I had a mediocre slice of pizza the other day and began to think back to the first time I ever ate pizza—in the early 1950s at a now defunct restaurant on South Main Street in Houston called Valian’s. Redolent of spicy pepperoni sausages, gooey mozzarella cheese, black olives, mushrooms—and the pièce de résistance, salty, ocean-scented anchovies—it was a masterpiece of a pizza—known then as “pizza pie.”
Texans were late in embracing pizza, which was popular among Italian immigrants on the East Coast of the United States from the turn of the century. The first New York pizzeria was opened in 1905 by Gennaro Lombardi in his grocery store on Spring Street in Lower Manhattan. His brother, Bruno, opened a similar establishment on Chicago’s Loop around the same time. It was 1939 before pizza made it to Los Angeles.
Before World War II, pizza consumption in the United States was pretty much limited to the Italian population, but American GIs became familiar with it in Italy and brought home their craving for it.
While a pizza-like dish can be documented as far back as 997 A.D. in what is now Italy—and even longer ago in parts of the Middle East—it is the nineteenth-century Neapolitan Italian version of the dish, thin flatbread with tomato sauce, mozzarella cheese, and pepperoni sausage, that has become the standard. This form of pizza was created by a baker named Rafaele Esposito, and the first pizzeria in Naples was the Port ‘Alba, opened in 1830 and still operating. Its menu today offers more than 50 kinds of pizza, including the famed Pizza Margherita (tomatoes, mozzarella, and basil), supposedly invented by Esposito in honor of Queen Margherita and embodying red, white, and green ingredients—the colors of the Italian flag.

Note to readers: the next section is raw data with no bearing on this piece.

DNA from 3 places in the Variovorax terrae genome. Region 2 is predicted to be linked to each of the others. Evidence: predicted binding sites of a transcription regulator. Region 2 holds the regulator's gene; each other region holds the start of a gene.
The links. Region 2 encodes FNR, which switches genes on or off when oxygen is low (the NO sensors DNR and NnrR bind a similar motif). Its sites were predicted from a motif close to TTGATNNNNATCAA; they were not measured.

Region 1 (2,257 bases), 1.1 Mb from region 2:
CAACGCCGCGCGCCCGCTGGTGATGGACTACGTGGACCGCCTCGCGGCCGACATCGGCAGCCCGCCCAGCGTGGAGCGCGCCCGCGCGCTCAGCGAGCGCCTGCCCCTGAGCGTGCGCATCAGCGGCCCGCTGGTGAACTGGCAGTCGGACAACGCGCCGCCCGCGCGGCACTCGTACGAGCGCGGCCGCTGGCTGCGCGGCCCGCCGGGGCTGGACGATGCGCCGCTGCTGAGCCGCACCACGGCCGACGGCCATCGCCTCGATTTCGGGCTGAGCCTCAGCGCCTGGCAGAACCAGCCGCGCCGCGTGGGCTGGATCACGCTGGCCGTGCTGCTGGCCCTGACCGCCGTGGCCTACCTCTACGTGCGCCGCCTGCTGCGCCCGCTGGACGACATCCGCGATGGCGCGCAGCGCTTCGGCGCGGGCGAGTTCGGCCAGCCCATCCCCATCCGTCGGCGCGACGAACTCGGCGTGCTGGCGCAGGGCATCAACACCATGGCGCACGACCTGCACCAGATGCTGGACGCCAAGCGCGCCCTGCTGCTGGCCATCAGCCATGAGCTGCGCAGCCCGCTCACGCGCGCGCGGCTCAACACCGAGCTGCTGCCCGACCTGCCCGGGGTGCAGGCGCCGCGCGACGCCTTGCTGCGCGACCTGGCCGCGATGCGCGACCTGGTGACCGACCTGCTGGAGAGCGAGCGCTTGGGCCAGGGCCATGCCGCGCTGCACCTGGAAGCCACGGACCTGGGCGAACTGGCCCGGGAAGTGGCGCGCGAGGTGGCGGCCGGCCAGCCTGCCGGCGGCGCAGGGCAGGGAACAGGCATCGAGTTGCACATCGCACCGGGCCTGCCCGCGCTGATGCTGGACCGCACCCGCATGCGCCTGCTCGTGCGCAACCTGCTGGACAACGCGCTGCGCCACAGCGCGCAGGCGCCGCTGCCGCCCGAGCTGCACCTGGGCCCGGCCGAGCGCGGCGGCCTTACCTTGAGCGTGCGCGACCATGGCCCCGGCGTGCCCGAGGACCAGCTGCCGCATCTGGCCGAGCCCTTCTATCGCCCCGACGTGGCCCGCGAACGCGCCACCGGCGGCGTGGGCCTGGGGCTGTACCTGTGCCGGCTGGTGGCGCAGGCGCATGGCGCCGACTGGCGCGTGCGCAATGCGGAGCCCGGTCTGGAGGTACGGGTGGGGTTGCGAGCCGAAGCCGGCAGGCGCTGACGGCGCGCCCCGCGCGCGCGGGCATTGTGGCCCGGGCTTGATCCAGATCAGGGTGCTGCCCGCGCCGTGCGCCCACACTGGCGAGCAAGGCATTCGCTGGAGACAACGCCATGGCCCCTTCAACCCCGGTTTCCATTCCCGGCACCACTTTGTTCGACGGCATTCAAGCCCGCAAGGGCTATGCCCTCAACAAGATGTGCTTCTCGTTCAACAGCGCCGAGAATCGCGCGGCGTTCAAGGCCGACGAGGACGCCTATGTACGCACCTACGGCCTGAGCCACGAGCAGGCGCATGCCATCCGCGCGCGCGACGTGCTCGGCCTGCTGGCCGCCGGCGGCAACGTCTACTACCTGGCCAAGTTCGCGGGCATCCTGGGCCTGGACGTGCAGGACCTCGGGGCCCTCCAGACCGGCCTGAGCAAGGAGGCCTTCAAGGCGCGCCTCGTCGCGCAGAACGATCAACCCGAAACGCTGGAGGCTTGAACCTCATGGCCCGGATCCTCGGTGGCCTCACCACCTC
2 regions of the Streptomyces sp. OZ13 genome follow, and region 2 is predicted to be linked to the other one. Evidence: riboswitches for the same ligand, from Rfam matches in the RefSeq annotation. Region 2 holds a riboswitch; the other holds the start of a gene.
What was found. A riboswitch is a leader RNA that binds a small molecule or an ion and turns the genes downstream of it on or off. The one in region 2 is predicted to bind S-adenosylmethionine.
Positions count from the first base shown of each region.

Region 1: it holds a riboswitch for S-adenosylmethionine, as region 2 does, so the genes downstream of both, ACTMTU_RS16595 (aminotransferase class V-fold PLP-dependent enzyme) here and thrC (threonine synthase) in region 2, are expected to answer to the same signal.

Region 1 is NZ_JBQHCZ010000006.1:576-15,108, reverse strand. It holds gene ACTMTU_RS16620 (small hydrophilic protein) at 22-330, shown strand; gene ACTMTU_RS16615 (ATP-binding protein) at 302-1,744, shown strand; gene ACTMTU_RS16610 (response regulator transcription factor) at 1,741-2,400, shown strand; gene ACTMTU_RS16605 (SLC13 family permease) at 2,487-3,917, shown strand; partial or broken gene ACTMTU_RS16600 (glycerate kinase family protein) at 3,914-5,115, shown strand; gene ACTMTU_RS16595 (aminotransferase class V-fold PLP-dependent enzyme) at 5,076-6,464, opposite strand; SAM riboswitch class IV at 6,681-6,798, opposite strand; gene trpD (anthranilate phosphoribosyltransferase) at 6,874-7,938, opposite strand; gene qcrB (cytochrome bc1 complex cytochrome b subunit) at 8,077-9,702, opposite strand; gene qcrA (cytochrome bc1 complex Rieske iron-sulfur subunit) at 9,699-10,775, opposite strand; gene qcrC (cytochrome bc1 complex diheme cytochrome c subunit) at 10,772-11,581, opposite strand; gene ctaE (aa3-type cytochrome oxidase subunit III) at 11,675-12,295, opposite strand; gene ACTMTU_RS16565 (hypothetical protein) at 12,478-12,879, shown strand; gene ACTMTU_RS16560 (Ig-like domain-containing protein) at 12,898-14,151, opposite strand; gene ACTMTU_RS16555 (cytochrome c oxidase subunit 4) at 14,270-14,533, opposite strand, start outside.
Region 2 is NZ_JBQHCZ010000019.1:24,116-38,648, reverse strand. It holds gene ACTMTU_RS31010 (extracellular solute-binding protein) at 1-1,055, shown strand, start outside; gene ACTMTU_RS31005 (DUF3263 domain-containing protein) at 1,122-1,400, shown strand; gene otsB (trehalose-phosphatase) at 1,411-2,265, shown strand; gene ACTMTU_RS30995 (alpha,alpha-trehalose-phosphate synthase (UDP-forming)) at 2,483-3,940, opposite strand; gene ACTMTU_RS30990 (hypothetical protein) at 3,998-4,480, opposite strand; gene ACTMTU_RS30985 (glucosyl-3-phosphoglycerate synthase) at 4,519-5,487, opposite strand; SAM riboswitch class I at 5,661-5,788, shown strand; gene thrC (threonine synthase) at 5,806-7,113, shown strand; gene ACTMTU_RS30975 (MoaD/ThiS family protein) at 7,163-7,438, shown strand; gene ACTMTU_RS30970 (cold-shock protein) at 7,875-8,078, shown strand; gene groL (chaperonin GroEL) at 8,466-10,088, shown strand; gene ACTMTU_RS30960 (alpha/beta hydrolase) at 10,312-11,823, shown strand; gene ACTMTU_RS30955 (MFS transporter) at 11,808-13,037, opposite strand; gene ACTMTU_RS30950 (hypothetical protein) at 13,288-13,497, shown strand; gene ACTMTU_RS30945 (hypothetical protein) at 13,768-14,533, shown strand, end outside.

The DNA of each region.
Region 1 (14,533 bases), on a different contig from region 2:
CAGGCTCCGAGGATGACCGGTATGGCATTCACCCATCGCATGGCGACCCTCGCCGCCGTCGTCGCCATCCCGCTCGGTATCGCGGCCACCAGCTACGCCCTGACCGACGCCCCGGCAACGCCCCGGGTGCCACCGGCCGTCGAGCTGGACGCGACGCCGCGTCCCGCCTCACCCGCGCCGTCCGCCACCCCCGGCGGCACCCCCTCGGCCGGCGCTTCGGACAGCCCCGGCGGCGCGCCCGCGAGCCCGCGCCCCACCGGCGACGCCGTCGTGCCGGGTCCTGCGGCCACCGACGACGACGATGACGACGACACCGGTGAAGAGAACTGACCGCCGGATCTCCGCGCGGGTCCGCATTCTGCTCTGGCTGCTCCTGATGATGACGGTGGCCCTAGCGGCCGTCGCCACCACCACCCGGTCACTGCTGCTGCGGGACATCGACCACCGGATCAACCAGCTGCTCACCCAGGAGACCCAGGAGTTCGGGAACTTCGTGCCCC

The origin of the word pizza is obscure. The Vocabolario Etimologico della Lingua Italiana (1907) suggested it came from the Italian dialectical word pinza (“clamp”) and ultimately from Latin pinsere (“to pound or stamp”). Other linguists point to the Greek pitta (“cake or pie”), which derived from peptos (“cooked”). The word entered the English vocabulary in the 1930s.
The Bard of Buffalo Bayou enjoys a pizza now and then, but it gives him gas, which is most uncomfortable for him since he is already filled to capacity with hot air.
When my friend Luigi heats a
Nice and greasy, cheesy pizza,
He removes the pepperoni,
Then adds Spam and fried baloney.
He won’t touch the mozzarella,
Parmesan or mortadella,
Luigi really likes to eat a
Sandwich made with Kraft Velveeta.
All that flatbread makes him sick,
Whether it is thin or thick.
When he wants to be well fed,
His pizza’s made on Wonder Bread.